Are Wraps Healthier Than Bread?

chicken salad wrap
Harald Walker/Stocksy United

A wrap is a soft, thin flat bread that can be wrapped around ingredients and served as a sandwich. Wraps are similar to and often the same thing as flour tortillas, but they're also available with extra ingredients that add a little flavor, such as spinach or tomato powder.

Wraps basically do the same thing as sliced bread; they hold ingredients and fillings in one place, so you can eat them without making a complete mess, but they seem to have a healthier reputation.

You might picture a wrap loaded with colorful fresh veggies or lean turkey breast, tomatoes, and just a sliver of cheese. You rarely see wraps loaded with fatty meats and globs of melted cheese. But do the wraps themselves have anything over on bread? Do they earn their healthy reputation?

Probably not.

On the surface, there doesn't actually appear to be much difference at all between bread and wraps. Both are made with similar ingredients, and the biggest difference is that bread is leavened with yeast and a wrap is flat. Both offer a little fiber (more if they're made with whole wheat), and an assortment of vitamins and minerals, but if you take a closer look, you'll find that bread comes out to be the nutritional winner.

Nutritional Differences Between Wraps and Bread

When you examine the Nutrition Facts labels, you'll find one wrap will probably have more calories than two slices of commercially baked bread.

One large wrap has about 220 calories, whereas two slices of bread have about 150. Also, one wrap will have twice as much sodium (around 350 to 400 milligrams per wrap), which is important information for people who are on salt-restricted diets because it limits what you can add to the wrap and keep it low in sodium.

Take a look at the ingredients list too. Some wraps are made with hydrogenated oil, which is a source of trans-fat. The Nutrition Facts label will probably say there's zero trans-fat if there is less than 0.5 milligram per serving. So it's not much, but it's best to avoid these trans-fats anyway.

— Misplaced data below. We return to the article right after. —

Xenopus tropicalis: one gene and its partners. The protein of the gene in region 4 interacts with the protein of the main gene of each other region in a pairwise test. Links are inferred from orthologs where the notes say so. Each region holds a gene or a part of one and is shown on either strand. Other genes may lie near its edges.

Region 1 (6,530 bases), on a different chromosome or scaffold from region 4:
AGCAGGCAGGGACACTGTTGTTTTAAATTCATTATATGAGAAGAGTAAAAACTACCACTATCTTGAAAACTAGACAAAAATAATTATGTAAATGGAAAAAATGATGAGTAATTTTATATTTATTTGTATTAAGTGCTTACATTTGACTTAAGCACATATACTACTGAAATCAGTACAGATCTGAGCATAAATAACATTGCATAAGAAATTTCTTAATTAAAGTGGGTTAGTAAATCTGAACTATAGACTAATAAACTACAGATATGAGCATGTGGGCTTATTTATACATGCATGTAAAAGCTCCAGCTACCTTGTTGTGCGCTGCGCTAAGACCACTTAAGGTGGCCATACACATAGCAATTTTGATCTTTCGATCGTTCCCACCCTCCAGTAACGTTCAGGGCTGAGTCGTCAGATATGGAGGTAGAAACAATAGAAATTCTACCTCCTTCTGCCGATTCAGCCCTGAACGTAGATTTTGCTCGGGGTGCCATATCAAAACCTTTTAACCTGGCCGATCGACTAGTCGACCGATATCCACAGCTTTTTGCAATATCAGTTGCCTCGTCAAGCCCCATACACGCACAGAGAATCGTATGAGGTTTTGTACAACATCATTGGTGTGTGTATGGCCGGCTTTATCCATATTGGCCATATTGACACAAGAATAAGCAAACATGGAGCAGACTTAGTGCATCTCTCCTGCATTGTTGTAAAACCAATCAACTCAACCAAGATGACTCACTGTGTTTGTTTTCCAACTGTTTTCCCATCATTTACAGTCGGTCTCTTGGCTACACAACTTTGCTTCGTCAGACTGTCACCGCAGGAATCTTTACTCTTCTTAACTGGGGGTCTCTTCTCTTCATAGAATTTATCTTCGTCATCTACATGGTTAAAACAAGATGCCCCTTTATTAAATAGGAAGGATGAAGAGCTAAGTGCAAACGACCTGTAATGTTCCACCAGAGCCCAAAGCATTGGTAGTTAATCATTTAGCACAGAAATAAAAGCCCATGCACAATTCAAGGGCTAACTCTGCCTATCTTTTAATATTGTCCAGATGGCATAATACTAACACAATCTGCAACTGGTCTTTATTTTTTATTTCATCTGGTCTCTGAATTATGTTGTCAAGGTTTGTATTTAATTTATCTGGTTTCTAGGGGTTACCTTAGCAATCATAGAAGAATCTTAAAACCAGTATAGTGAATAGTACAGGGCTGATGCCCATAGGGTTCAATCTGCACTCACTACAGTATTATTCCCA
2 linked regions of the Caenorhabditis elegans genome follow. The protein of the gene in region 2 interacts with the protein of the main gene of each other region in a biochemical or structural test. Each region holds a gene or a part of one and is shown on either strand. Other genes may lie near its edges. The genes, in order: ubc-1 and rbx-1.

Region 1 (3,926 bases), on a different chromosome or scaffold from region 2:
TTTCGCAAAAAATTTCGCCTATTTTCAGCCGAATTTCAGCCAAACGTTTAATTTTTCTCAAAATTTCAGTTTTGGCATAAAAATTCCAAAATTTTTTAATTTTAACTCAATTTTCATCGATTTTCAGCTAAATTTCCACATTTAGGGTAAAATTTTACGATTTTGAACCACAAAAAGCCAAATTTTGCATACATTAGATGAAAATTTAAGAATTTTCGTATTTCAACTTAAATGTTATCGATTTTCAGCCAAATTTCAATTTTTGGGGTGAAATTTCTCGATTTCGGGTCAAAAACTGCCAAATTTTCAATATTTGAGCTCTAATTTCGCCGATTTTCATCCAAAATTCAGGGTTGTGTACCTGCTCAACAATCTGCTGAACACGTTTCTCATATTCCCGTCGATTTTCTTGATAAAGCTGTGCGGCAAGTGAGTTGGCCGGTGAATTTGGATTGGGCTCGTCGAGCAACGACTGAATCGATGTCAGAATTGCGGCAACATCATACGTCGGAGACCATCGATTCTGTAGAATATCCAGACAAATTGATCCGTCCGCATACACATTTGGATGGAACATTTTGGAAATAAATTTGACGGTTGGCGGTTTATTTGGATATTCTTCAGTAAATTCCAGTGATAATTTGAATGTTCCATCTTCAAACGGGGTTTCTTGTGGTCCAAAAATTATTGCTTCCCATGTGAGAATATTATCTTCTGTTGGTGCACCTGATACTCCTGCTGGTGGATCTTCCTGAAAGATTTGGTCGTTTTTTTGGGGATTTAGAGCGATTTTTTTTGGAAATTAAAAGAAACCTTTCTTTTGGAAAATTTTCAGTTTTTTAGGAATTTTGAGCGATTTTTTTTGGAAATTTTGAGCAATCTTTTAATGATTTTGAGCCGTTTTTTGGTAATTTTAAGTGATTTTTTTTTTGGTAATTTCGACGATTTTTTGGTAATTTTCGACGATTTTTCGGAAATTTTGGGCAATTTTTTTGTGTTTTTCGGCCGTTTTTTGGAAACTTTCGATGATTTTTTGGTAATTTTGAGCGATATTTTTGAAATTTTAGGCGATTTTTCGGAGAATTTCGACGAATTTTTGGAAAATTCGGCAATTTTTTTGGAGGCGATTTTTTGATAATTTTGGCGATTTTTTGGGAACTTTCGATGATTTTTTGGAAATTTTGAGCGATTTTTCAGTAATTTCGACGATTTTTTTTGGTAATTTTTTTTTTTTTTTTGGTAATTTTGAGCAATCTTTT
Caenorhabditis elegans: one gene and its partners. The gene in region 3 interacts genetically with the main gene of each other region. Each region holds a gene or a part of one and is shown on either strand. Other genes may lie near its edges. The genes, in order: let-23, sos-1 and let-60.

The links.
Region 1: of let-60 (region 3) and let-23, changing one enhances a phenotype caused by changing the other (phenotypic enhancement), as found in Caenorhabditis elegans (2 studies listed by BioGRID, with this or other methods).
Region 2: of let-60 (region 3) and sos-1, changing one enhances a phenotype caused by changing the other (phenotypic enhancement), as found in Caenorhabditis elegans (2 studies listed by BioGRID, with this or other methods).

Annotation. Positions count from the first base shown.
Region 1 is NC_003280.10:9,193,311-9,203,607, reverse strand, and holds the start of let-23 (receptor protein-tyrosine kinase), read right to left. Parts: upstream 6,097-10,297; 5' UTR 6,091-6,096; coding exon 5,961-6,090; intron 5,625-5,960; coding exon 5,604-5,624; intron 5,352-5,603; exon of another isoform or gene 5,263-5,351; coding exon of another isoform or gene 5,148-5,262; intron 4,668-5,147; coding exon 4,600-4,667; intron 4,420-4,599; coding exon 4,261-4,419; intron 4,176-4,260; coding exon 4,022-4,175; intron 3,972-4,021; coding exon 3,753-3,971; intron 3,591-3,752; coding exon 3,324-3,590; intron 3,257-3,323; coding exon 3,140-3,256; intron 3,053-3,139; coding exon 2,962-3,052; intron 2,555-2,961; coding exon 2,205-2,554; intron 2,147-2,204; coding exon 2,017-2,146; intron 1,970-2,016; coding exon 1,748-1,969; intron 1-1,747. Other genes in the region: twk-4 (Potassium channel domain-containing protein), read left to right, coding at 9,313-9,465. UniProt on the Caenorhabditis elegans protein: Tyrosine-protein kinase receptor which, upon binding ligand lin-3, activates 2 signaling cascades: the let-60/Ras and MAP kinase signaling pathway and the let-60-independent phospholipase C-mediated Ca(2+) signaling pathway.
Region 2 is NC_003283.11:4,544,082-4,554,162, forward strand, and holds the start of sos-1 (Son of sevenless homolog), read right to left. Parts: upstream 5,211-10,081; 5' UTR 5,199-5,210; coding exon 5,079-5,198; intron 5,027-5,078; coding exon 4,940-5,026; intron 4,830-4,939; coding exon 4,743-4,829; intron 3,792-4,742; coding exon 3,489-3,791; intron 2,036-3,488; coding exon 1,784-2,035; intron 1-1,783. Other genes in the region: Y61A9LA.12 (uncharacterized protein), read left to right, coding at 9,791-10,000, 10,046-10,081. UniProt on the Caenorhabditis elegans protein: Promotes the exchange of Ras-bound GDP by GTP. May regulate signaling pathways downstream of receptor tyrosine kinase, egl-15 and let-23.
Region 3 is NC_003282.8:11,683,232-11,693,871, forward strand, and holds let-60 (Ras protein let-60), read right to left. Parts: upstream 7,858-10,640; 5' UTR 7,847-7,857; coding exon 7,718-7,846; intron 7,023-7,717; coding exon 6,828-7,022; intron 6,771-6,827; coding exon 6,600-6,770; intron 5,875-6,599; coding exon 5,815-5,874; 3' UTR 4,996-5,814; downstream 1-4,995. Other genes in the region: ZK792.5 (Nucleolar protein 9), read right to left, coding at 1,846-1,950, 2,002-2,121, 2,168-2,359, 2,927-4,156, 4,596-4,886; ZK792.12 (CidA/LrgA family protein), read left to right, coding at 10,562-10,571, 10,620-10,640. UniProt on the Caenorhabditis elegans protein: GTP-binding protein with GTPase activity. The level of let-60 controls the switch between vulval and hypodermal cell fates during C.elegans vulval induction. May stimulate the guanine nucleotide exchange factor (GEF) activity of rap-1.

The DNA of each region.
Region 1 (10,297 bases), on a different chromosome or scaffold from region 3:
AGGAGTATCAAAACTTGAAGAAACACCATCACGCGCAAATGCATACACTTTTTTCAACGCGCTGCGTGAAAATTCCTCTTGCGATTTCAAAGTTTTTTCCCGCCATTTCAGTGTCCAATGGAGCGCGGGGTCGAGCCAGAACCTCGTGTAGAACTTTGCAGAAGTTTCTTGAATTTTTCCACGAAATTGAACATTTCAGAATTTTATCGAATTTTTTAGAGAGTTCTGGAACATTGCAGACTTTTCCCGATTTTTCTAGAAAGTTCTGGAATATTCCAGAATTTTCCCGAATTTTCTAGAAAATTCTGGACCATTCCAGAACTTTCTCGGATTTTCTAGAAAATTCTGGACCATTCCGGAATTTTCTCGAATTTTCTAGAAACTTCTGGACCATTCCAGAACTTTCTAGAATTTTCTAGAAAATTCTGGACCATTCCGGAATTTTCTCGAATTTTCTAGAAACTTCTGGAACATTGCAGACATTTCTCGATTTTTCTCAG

So if you love your bread, there's no need to swap it out for a wrap. It's probably better for you, or at least it's not worse. A whole grain sandwich made with lean protein like turkey or chicken breast, fresh veggies and greens, and finished with some mustard or a dab of mayo is delicious and good for you.

But I Love My Wraps!

Hey, that's fine too. You can keep eating them. No need to switch to bread if you don't want, but here are a few things to think about when you make or buy wraps:

Look for wraps made without the hydrogenated oil, and pick brands that are made with whole grains for a little extra fiber. You can buy the tomato or spinach wraps if you like the flavor, but there's no additional nutritional value because the amount of tomato or spinach powder is negligible, just enough to add color and a little flavor.

Keep in mind the sheer size of most wraps and don't overload your wrap with high-calorie fillings. If you're feeling extra hungry, fill up the extra space with leafy greens or colorful veggies rather than extra cheese, dressing, or oil.

You may spot a tasty wrap on the menu when you're dining at your favorite restaurant. Keep the calorie count and reduce some of the fat by asking for half the usual amount of cheese or eliminate it altogether. Keep your wrap healthy by ordering a small salad or a side of mixed veggies instead of French fries.

When the wrap you ordered shows up at your table, and it looks like it's big enough to feed two people, it probably is. So take half of it home with you and have it for lunch the next day. Or split a wrap with your dining partner.

Healthy and Delicious Wraps You Can Make at Home

Most any salad or a combination of healthy protein (meat, poultry, fish, or legumes) and some type of veggie will work to make a delicious wrap. Most of your wrap should consist of the greens or veggies and add just a little dressing for flavor. Try these combinations on whole grain wraps:

  • One half cup cold cooked chicken breast meat, lots of Romaine lettuce, a tablespoon or two of Caeser salad dressing, and a few shavings of Parmesan cheese.
  • One half cup cold cooked turkey breast, one slice of cooked bacon, lots of green bib lettuce and just a dab of ranch dressing.
  • One-half cup hot shredded chicken breast coated with Buffalo Wing sauce, chopped celery, lots of lettuce, and a tablespoon or two of blue cheese dressing.
  • Your favorite garden salad blend, like sliced tomato, onions, shredded carrots and cucumbers, mixed with raw spinach and a little Italian dressing.
  • A mix of roast peppers and onions plus sliced tomatoes and 1/4 cup shredded mozzarella cheese. Top with balsamic vinegar.
  • Sliced or shredded cold turkey meat, two tablespoons of hummus and sliced cucumber and tomato.
  • Half a small can of drained albacore tuna, a tablespoon of mayo, shredded iceberg or green lettuce.
  • Two or three ounces of salmon (perfect for leftover salmon), fresh dill, two or three avocado slices and a tablespoon or two of cream cheese.
  • Two eggs, scrambled with chopped sun dried tomatoes, and a light sprinkle of feta cheese.

What About Gluten-Free Wraps?

You can also find gluten-free wraps made with rice, millet, quinoa, or corn flour. They'll have different nutritional profiles and calories counts, so be sure to read the labels when shopping for wheat-free or gluten-free wraps. 

Sources:

American Heart Association. "Trans Fats." Updated October 7, 2015.

United States Department of Agriculture Agricultural Research Service. "USDA Food Composition Databases."

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